Rutherford, Daniel

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(b. Edinburgh, Scotland, 3 November 1749; d. Edinburgh, 15 December 1819) chemistry.

An uncle of Sir Walter Scott’s, Rutherford is mentioned frequently in works devoted to the life and letters of the famous novelist; his place in the history of chemistry depends solely on his discovery of nitrogen. He was a son of John Rutherford, professor of medicine at the University of Edinburgh from 1726 to 1765, and his second wife, Anne Mackay: Scott’s mother was Daniel Rutherford’s stepsister.

A pupil of William Cullen and Joseph Black at Edinburgh, Rutherford traveled in Europe for about three years after obtaining his M.D. and before beginning practice at Edinburgh in 1775. Shortly afterward he became a member of the Philosophical Society of Edinburgh (later the Royal Society of Edinburgh), and in 1786 succeeded John Hope, father of Thomas Charles Hope, as regius professor of botany at the university. In the same year he married Harriet Mitchelson: they had two sons and three daughters.

Rutherford’s M.D. dissertation, dated 12 September 1772, was devoted mainly to the discoveries regarding the gas that Black had called “fixed air” (carbon dioxide), but which Rutherford preferred to call “mephitic air”. About two-thirds of the way through the work he wrote that, having dealt with the air from calcareous bodies, he would say something of the air rendered malignant by animal respiration. He noted the contraction of air in which animals had been confined, and said that by their respiration good air became in part “mephitic” but also suffered a further change: the separation of the mephitic air by means of a caustic alkaline solution did not render the remaining air wholesome. Although it gave no precipitate with limewater, it nonetheless extinguished flame and life.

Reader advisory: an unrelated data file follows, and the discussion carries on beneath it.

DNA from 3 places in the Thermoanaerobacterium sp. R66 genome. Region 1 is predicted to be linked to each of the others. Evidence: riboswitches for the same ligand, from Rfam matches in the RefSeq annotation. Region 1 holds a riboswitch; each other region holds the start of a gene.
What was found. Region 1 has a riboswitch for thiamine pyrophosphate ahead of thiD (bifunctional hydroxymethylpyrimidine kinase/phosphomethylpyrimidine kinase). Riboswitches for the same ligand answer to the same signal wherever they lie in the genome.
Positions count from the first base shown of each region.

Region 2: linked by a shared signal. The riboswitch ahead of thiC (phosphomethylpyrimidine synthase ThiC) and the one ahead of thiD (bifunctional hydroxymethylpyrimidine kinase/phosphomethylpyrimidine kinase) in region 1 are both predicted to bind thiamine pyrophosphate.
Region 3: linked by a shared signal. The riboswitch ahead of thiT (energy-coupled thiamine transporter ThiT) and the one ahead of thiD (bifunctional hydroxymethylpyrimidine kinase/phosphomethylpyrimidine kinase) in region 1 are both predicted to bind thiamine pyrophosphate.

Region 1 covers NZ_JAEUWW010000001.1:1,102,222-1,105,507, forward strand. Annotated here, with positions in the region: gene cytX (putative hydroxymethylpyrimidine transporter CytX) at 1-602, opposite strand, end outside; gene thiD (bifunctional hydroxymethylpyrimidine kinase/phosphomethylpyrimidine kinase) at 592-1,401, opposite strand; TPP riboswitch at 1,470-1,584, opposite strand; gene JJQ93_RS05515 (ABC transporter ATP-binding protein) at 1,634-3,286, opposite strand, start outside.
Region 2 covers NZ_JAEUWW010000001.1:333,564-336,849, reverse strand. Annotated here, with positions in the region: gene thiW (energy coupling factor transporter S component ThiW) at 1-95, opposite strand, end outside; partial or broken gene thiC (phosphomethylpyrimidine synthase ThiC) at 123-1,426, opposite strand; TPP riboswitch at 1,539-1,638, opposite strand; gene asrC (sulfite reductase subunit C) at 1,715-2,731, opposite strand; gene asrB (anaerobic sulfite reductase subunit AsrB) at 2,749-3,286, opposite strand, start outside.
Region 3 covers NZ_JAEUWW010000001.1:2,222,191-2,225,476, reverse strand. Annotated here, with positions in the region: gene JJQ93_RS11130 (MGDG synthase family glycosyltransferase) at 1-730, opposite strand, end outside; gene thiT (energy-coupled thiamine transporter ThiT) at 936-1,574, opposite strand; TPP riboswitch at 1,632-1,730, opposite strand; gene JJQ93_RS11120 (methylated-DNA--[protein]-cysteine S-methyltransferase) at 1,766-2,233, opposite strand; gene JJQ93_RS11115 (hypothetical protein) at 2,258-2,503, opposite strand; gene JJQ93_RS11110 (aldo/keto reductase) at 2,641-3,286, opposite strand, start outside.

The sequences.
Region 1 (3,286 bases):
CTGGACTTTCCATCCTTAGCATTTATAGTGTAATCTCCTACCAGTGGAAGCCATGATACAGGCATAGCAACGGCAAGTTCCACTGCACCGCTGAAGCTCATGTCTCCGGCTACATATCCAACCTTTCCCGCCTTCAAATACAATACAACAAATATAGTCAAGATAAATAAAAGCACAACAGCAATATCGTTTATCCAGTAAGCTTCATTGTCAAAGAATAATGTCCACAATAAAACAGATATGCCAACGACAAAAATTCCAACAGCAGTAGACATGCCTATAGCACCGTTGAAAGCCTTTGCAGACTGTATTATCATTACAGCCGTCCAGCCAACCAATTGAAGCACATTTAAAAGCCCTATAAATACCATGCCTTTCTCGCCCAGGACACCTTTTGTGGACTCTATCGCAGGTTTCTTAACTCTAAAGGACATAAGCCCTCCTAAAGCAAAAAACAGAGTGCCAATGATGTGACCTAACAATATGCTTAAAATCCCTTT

This is the earliest published account of the awareness of a gas (nitrogen) that, although unable to support life and combustion, was clearly not Black’s “fixed air.” There can be little doubt about Rutherford’s priority of publication, but priority of discovery seems attributable to Cavendish, Priestley, or Scheele. Cavendish, in a manuscript published thirty years after his death by W.V. Harcourt (Report of the British Association for the Advancement of Science, 1839 [1840], 64–65), wrote: “Air which has passed thro’a charcoal fire contains a great deal of fixed air... but... consists principally of common air, which has suffered a change in its nature from the fire.” He removed fixed air from air in which charcoal had been burned and found the remaining air unfit for combustion and of a density slightly less than that of common air.

The paper was undated but was marked “communicated to Dr. Priestley.” The latter gave an inaccurate account of it in his classical paper “Observations on Different Kinds of Air,” read (over four meetings) to the Royal Society in March 1772 (Philosophical Transactions of the Royal Society62 , [1772], 147–252, see 225; the volume was not published until 1773). A few pages earlier in the same paper Priestley described how, in one of his own experiments, air in which moist iron filings and sulfur had been confined had decreased in volume by approximately a quarter; the remaining air gave no precipitate with limewater and was less dense than common air. Scheele’s observation that air consisted of two gases, his names for which are usually translated as “vitiated air” (nitrogen) and “fire air” (oxygen), was not published until 1777 but may have been made as early as 1771.


I. Original Works. Rutherford’s Dissertatio inauguralis de aere fixo dicto, aut mephitico (Edinburgh, 1772) is his only work of importance. An English translation by A. Crum Brown (communicated by L. Dobbin) is “Daniel Rutherford’s Inaugural Dissertation,” in Journal of Chemical Education, 12 (1935), 370–375. Rutherford also published a short account of a maximum and minimum thermometer, the design of which has been attributed to him but which he clearly attributes to his father, in “A Description of an Improved Thermometer,” in Transactions of the Royal Society of Edinburgh, 3 (1794), 247–249. The authorship of two works ascribed to Rutherford by M.E. Weeks is uncertain.

II. Secondary Literature. M.E. Weeks, “Daniel Rutherford and the Discovery of Nitrogen,” in Journal of Chemical Education, 11 (1935), 101–107, repr. with additions in M.E. Weeks and H.M. Leicester, Discovery of the Elements, 7th ed. (Easton, Pa., 1968), 191–205, gives numerous references of Rutherford in the literature about Sir Walter Scott. D. McKie, “Daniel Rutherford and the Discovery of Nitrogen,” in Science Progress, 29 (1935), 650–660, gives a translation of the relevant sections of the dissertation.

E.L. Scott